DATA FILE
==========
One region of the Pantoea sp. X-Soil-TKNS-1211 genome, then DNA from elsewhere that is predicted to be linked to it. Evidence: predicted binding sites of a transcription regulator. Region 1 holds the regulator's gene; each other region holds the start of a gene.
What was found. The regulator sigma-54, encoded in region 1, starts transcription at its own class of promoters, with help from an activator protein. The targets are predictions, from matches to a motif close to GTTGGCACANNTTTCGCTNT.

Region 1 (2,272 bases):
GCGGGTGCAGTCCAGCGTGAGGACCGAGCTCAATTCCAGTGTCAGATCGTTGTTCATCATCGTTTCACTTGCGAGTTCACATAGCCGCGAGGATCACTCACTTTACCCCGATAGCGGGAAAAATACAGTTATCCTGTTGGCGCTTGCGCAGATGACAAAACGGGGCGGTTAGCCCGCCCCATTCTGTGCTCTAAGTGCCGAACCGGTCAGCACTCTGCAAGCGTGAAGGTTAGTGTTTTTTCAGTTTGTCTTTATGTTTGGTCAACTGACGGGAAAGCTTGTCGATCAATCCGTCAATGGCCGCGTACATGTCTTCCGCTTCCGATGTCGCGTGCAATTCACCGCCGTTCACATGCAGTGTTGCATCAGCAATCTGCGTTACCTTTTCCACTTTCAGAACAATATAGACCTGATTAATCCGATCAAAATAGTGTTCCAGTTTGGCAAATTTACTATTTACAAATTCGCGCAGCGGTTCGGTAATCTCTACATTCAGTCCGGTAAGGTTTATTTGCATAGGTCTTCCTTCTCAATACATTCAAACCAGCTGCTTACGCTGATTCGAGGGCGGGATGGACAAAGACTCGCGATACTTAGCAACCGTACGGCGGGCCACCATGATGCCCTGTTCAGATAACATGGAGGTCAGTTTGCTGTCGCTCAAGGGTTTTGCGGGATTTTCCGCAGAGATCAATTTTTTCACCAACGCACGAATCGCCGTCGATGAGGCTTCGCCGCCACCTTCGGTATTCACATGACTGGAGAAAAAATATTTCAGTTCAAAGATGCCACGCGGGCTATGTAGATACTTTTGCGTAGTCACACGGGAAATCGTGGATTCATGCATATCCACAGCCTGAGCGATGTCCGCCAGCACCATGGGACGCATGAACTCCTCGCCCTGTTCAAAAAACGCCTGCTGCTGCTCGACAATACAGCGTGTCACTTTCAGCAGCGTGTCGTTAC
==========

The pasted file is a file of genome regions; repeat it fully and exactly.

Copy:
One region of the Pantoea sp. X-Soil-TKNS-1211 genome, then DNA from elsewhere that is predicted to be linked to it. Evidence: predicted binding sites of a transcription regulator. Region 1 holds the regulator's gene; each other region holds the start of a gene.
What was found. The regulator sigma-54, encoded in region 1, starts transcription at its own class of promoters, with help from an activator protein. The targets are predictions, from matches to a motif close to GTTGGCACANNTTTCGCTNT.

Region 1 (2,272 bases):
GCGGGTGCAGTCCAGCGTGAGGACCGAGCTCAATTCCAGTGTCAGATCGTTGTTCATCATCGTTTCACTTGCGAGTTCACATAGCCGCGAGGATCACTCACTTTACCCCGATAGCGGGAAAAATACAGTTATCCTGTTGGCGCTTGCGCAGATGACAAAACGGGGCGGTTAGCCCGCCCCATTCTGTGCTCTAAGTGCCGAACCGGTCAGCACTCTGCAAGCGTGAAGGTTAGTGTTTTTTCAGTTTGTCTTTATGTTTGGTCAACTGACGGGAAAGCTTGTCGATCAATCCGTCAATGGCCGCGTACATGTCTTCCGCTTCCGATGTCGCGTGCAATTCACCGCCGTTCACATGCAGTGTTGCATCAGCAATCTGCGTTACCTTTTCCACTTTCAGAACAATATAGACCTGATTAATCCGATCAAAATAGTGTTCCAGTTTGGCAAATTTACTATTTACAAATTCGCGCAGCGGTTCGGTAATCTCTACATTCAGTCCGGTAAGGTTTATTTGCATAGGTCTTCCTTCTCAATACATTCAAACCAGCTGCTTACGCTGATTCGAGGGCGGGATGGACAAAGACTCGCGATACTTAGCAACCGTACGGCGGGCCACCATGATGCCCTGTTCAGATAACATGGAGGTCAGTTTGCTGTCGCTCAAGGGTTTTGCGGGATTTTCCGCAGAGATCAATTTTTTCACCAACGCACGAATCGCCGTCGATGAGGCTTCGCCGCCACCTTCGGTATTCACATGACTGGAGAAAAAATATTTCAGTTCAAAGATGCCACGCGGGCTATGTAGATACTTTTGCGTAGTCACACGGGAAATCGTGGATTCATGCATATCCACAGCCTGAGCGATGTCCGCCAGCACCATGGGACGCATGAACTCCTCGCCCTGTTCAAAAAACGCCTGCTGCTGCTCGACAATACAGCGTGTCACTTTCAGCAGCGTGTCGTTAC